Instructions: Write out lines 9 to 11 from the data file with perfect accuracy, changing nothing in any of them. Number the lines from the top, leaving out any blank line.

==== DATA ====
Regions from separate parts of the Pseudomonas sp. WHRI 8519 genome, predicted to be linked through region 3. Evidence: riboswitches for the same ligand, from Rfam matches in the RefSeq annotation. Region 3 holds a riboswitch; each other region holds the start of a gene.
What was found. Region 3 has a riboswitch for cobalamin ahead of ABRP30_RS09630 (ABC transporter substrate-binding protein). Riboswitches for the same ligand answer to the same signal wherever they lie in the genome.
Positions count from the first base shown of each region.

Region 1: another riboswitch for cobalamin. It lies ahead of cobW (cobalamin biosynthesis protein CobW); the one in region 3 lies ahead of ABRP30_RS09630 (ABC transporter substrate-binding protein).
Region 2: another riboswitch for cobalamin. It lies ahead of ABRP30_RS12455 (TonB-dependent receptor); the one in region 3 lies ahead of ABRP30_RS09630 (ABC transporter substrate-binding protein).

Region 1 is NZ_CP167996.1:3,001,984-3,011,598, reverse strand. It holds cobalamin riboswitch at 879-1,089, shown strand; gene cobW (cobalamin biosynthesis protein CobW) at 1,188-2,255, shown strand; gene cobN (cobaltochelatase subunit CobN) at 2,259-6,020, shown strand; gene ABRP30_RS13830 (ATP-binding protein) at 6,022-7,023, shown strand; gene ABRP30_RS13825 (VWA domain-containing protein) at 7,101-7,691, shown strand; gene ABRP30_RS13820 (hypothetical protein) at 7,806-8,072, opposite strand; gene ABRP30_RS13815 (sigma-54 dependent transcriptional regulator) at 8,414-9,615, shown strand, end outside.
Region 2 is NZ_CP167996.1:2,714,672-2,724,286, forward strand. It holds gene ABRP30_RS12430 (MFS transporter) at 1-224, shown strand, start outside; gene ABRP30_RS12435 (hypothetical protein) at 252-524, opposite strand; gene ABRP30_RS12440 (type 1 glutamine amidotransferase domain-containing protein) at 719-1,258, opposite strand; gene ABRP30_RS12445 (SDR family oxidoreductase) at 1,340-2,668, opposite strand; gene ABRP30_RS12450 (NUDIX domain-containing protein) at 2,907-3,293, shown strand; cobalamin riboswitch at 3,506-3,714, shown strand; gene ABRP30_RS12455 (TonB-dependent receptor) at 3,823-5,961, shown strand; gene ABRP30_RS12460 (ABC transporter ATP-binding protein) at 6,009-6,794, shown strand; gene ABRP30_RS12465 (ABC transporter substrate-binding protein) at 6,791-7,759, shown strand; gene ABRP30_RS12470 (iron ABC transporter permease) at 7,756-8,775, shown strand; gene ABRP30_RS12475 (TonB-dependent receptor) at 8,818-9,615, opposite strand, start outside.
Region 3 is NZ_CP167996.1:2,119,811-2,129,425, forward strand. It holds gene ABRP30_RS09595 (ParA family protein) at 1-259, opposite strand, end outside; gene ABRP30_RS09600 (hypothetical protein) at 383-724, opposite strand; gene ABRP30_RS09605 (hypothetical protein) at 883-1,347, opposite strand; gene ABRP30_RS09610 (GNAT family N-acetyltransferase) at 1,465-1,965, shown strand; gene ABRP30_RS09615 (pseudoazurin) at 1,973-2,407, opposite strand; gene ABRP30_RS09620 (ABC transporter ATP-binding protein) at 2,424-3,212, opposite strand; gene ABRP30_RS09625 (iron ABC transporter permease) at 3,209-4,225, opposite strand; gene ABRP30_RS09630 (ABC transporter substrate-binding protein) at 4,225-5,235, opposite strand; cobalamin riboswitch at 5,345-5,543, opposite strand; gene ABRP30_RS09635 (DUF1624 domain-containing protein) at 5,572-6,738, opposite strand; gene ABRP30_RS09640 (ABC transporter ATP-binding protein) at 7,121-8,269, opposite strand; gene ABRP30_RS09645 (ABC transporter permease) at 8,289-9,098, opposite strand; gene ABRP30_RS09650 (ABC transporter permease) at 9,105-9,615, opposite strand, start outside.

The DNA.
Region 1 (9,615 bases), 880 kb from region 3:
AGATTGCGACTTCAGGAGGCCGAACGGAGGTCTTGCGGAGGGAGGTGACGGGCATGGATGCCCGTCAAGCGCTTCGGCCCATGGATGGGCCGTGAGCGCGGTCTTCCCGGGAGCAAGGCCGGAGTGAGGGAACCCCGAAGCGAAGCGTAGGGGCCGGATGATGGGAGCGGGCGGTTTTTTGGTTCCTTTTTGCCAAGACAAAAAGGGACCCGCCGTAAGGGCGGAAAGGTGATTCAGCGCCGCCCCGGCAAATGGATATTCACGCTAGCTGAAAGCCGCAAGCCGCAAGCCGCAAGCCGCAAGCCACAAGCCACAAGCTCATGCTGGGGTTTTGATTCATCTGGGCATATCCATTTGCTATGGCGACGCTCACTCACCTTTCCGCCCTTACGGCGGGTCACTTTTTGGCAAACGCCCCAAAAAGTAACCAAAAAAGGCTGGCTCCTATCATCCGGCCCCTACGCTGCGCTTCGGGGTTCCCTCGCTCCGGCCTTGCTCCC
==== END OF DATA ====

The DNA.
Region 1 (9,615 bases), 880 kb from region 3:
AGATTGCGACTTCAGGAGGCCGAACGGAGGTCTTGCGGAGGGAGGTGACGGGCATGGATGCCCGTCAAGCGCTTCGGCCCATGGATGGGCCGTGAGCGCGGTCTTCCCGGGAGCAAGGCCGGAGTGAGGGAACCCCGAAGCGAAGCGTAGGGGCCGGATGATGGGAGCGGGCGGTTTTTTGGTTCCTTTTTGCCAAGACAAAAAGGGACCCGCCGTAAGGGCGGAAAGGTGATTCAGCGCCGCCCCGGCAAATGGATATTCACGCTAGCTGAAAGCCGCAAGCCGCAAGCCGCAAGCCGCAAGCCACAAGCCACAAGCTCATGCTGGGGTTTTGATTCATCTGGGCATATCCATTTGCTATGGCGACGCTCACTCACCTTTCCGCCCTTACGGCGGGTCACTTTTTGGCAAACGCCCCAAAAAGTAACCAAAAAAGGCTGGCTCCTATCATCCGGCCCCTACGCTGCGCTTCGGGGTTCCCTCGCTCCGGCCTTGCTCCC